The Girl Who Kicked The Hornet’s Nest Review: Bad Sting
I should state from the outset that I consider Stig Larsson’s Millennium Trilogy not only tedious and derivative but also horrendously written insofar that, published posthumously, they were not subjected to the conventional, and often necessary, editing that publishers need to make in order to reign in an author’s self-indulgence. Therefore, as a viewer of the last instalment of the Swedish language version, I did approach the screening not only aware of how the film ended, rendering the experience entirely without any sense of tension, but with several reservations firmly ingrained.
As with the Harry Potter franchise, anyone who dares go to see The Girl Who Kicked The Hornet’s Nest without having seen or read the two previous offerings (the majority of written content focusing on how many inches the screen takes up on Blomkvist’s laptop) will inevitably be left confused and, owing to the film’s poor construction, having to resist the urge to lapse into unconsciousness. With this in mind, I shan’t reiterate to the knowledgeable reader the events that have led to Lisbeth Salander (Noomi Rapace) recuperating from several gunshot wounds in hospital, or why Niedermann (Micke Spreitz) – otherwise known as James Bond’s Jaws – is still on the run, or who Zalachenko is or why and how Mikael Blomkvist (Michael Nyqvist) intends to clear Salander’s name… If the original literature was left in want of an editor, the synopsis is in dire need of one too.
To lay the blame at the foot of director David Alfredson would be somewhat misguided; he has trimmed slivers of excess fat from the novels but cannot escape the anti-climactic narrative strands and the severe lack of chemistry between its central protagonists, which had already existed in print. However, despite these obstacles, Alfredson has still concocted a lifeless, shapeless and limp adaptation; direction by numbers perfectly complimenting Larsson’s own hackneyed output, peppered with pious liberal philosophising. Commonly accepted as having been written for his own enjoyment, Larsson’s tremendous ego is thankfully quelled this time round, Mikael (an avatar of the author) failing for once to bed someone despite being a rather vacant bore. Lest we forget that in The Girl With The Dragon Tattoo, Mikael’s alpha-male status is made so concrete he even manages to penetrate Salander’s lesbianism, just in case we had doubted his sexual proficiency.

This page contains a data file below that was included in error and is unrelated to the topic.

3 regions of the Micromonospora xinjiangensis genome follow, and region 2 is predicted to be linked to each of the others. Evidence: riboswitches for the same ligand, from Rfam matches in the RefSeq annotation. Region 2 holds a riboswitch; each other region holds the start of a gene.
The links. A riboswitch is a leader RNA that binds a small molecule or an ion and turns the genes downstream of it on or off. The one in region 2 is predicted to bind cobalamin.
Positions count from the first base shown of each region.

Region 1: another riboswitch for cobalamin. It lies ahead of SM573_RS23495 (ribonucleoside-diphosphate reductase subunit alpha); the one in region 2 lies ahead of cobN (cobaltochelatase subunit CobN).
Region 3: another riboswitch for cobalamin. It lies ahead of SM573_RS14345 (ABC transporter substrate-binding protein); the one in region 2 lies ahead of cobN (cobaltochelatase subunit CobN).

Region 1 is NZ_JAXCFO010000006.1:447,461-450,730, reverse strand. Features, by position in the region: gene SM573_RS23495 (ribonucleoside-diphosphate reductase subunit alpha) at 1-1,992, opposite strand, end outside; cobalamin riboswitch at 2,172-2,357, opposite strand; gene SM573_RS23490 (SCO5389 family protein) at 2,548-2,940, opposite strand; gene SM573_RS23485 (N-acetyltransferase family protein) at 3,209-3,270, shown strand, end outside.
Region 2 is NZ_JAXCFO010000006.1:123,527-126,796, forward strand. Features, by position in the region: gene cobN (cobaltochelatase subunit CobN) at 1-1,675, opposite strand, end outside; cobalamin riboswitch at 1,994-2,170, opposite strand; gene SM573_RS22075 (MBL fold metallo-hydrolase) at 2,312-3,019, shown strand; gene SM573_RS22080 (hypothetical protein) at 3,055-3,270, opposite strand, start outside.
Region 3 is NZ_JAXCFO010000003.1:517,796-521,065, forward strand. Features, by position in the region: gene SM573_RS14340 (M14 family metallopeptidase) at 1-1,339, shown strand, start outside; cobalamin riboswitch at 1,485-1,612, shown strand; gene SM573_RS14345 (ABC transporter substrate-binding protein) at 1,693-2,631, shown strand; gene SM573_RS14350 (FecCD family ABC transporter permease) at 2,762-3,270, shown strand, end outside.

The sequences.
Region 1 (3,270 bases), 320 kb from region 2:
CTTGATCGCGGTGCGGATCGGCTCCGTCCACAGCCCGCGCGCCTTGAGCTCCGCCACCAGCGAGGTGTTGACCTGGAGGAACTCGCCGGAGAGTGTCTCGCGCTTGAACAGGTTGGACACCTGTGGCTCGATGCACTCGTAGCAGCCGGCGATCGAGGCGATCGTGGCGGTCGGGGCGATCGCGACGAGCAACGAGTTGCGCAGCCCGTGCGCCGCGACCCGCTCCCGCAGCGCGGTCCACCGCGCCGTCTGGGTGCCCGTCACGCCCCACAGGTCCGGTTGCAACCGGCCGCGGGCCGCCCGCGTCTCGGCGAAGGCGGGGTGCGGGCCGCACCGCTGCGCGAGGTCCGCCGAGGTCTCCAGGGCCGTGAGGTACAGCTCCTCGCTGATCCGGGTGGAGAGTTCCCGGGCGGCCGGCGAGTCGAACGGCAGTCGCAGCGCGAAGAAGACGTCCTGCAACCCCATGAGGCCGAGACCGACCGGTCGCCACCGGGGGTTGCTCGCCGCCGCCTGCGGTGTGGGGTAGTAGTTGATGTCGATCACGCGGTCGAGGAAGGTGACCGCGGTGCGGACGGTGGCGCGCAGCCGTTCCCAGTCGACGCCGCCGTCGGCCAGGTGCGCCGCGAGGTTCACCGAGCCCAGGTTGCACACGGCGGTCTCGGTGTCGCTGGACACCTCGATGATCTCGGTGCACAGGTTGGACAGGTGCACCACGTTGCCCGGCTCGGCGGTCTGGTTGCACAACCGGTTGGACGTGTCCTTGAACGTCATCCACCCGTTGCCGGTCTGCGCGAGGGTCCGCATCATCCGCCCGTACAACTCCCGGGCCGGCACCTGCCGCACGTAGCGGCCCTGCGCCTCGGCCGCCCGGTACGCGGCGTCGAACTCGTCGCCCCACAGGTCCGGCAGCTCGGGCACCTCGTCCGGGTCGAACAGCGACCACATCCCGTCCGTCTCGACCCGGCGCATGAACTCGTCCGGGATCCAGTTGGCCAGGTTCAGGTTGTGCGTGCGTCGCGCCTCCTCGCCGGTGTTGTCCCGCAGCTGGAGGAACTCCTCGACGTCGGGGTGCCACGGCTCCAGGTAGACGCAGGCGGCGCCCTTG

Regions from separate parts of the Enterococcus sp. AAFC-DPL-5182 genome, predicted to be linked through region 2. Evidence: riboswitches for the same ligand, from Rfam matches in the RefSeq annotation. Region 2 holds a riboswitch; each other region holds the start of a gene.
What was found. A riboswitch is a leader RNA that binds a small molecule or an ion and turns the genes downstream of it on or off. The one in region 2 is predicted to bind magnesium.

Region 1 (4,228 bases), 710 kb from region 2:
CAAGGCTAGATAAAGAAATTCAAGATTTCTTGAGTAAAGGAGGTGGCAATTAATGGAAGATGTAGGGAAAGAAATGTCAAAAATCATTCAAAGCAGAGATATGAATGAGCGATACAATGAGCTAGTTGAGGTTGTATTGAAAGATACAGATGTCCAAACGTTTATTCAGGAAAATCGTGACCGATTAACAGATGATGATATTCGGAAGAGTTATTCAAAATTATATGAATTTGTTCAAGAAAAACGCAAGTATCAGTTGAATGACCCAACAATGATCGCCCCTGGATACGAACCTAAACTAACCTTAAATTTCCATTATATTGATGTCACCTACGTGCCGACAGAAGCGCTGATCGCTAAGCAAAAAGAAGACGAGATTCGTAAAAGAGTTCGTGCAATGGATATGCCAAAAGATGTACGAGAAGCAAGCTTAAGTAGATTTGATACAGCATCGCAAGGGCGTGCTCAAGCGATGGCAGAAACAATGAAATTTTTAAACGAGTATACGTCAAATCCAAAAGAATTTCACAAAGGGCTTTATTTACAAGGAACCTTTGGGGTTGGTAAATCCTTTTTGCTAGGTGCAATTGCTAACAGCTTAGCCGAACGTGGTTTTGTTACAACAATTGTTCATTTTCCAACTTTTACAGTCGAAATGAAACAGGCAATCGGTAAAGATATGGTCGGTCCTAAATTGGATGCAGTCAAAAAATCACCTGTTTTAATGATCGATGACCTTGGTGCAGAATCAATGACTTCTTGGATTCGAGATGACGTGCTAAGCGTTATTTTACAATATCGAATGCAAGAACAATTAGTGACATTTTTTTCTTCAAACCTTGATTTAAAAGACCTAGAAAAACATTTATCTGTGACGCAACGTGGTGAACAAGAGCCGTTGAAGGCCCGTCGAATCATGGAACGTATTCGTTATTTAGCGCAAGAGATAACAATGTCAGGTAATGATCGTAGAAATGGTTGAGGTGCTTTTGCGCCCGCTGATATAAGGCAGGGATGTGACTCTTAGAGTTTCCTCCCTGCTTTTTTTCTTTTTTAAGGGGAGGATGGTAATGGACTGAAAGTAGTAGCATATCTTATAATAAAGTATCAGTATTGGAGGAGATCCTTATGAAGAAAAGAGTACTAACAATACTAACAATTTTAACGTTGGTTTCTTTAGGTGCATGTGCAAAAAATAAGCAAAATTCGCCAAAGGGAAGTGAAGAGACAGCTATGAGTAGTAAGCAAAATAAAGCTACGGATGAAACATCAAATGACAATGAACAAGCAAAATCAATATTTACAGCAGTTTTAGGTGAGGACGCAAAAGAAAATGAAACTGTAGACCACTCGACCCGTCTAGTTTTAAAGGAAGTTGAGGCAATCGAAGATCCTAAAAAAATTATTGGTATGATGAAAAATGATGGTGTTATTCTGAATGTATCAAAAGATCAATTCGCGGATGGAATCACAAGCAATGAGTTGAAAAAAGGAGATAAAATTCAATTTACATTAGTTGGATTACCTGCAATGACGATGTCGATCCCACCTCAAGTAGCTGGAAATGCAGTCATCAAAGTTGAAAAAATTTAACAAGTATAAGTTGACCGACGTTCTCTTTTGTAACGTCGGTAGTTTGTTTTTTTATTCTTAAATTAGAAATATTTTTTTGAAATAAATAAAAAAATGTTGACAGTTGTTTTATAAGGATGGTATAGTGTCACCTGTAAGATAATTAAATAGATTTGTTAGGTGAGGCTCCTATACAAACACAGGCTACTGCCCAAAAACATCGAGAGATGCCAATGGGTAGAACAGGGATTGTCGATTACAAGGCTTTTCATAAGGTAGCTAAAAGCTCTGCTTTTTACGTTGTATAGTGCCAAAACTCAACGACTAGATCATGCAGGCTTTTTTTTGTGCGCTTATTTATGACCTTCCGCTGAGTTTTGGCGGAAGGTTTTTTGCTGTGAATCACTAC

The Girl Who Kicked The Hornet’s Nest will satisfy neither of its two key demographics; those who have only seen the series interpreted on screen or those who read the novels so avidly. Sadly, with David Fincher’s remake already underway, the lessons of history look set to be ignored once again, with scant opportunity to salvage the wreckage of The Millennium Trilogy.